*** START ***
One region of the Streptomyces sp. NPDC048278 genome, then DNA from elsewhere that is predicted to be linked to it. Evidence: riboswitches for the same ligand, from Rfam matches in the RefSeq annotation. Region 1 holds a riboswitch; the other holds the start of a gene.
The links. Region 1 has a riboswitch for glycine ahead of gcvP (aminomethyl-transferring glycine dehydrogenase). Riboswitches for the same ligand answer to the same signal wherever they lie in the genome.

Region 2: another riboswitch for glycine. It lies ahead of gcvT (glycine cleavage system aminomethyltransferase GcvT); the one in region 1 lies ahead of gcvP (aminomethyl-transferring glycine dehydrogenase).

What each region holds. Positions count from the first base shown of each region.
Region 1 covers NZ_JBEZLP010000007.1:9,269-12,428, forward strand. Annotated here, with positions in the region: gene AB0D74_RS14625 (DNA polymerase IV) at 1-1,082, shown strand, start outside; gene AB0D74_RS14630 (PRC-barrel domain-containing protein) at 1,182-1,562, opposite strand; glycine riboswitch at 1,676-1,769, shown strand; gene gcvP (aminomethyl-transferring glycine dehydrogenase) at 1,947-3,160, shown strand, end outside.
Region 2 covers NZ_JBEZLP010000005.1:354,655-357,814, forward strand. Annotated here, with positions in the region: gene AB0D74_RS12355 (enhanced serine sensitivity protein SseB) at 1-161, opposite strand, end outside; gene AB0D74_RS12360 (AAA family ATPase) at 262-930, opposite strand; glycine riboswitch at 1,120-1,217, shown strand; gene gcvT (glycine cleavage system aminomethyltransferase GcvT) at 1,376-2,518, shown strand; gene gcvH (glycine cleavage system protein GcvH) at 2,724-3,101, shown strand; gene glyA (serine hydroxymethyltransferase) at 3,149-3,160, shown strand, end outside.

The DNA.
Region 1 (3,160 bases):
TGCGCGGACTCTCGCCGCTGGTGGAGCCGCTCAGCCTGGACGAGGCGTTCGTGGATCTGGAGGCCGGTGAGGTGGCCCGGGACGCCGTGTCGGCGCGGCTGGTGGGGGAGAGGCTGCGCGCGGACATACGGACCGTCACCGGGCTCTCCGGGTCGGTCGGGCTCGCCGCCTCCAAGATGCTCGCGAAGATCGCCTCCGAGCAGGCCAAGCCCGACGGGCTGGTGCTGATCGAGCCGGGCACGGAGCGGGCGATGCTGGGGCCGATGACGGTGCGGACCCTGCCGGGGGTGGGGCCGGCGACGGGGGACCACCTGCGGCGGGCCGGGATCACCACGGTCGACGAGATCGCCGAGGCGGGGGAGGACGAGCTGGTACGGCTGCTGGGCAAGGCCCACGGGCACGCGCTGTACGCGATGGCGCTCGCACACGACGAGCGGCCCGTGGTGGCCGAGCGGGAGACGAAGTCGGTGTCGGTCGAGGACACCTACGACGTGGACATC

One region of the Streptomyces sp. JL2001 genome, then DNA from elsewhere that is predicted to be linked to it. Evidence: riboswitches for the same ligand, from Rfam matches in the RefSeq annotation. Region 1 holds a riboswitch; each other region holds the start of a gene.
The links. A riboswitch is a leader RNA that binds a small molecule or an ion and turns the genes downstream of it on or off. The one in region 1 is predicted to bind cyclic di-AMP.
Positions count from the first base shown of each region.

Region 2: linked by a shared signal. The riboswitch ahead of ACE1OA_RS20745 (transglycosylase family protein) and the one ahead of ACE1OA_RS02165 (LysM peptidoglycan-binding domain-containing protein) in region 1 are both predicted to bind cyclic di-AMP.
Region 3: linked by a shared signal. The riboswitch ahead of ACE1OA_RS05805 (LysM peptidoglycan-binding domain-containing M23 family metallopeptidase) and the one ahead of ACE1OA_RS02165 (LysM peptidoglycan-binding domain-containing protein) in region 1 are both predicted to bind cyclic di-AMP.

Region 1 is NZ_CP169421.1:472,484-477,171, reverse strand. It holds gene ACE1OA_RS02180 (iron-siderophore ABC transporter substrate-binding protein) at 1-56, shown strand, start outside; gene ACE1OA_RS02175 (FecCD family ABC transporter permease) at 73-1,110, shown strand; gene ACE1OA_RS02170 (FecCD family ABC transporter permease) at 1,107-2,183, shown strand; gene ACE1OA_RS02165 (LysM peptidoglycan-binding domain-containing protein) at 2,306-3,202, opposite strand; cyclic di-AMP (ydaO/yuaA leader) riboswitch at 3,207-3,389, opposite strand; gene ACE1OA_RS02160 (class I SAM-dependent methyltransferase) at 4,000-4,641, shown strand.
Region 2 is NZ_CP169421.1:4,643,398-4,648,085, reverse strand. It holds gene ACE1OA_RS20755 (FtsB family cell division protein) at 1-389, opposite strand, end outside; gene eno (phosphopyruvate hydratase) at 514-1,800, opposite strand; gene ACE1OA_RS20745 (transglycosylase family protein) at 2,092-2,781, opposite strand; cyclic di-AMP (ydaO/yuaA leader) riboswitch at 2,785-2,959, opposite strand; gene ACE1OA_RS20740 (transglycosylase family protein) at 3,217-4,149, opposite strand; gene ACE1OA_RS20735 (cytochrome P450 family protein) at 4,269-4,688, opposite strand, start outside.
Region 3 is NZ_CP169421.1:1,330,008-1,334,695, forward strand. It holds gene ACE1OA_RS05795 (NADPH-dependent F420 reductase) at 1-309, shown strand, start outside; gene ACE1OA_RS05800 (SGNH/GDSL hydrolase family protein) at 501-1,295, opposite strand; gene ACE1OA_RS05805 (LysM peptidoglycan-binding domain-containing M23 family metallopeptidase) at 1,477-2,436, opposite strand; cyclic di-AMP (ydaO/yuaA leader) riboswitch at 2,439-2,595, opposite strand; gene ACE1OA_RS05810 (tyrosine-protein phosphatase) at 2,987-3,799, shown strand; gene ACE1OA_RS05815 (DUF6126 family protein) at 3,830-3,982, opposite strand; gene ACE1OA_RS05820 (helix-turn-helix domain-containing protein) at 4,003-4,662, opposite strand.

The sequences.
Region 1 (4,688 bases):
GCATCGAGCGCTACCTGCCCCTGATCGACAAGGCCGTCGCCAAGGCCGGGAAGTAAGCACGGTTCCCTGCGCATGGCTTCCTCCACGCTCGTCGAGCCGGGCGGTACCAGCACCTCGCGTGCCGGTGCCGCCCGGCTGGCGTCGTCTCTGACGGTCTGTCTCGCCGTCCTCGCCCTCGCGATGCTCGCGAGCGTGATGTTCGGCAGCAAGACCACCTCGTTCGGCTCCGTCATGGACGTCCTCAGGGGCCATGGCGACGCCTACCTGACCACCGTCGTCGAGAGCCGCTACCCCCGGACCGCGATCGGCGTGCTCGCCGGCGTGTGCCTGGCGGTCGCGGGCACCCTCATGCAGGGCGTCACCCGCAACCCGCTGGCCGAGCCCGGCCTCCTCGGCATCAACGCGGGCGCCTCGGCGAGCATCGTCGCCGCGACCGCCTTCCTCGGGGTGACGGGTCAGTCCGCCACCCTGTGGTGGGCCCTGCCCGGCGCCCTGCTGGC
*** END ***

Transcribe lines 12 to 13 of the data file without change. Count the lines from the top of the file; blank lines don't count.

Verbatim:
Positions count from the first base shown of each region.

Region 2: linked by a shared signal. The riboswitch ahead of ACE1OA_RS20745 (transglycosylase family protein) and the one ahead of ACE1OA_RS02165 (LysM peptidoglycan-binding domain-containing protein) in region 1 are both predicted to bind cyclic di-AMP.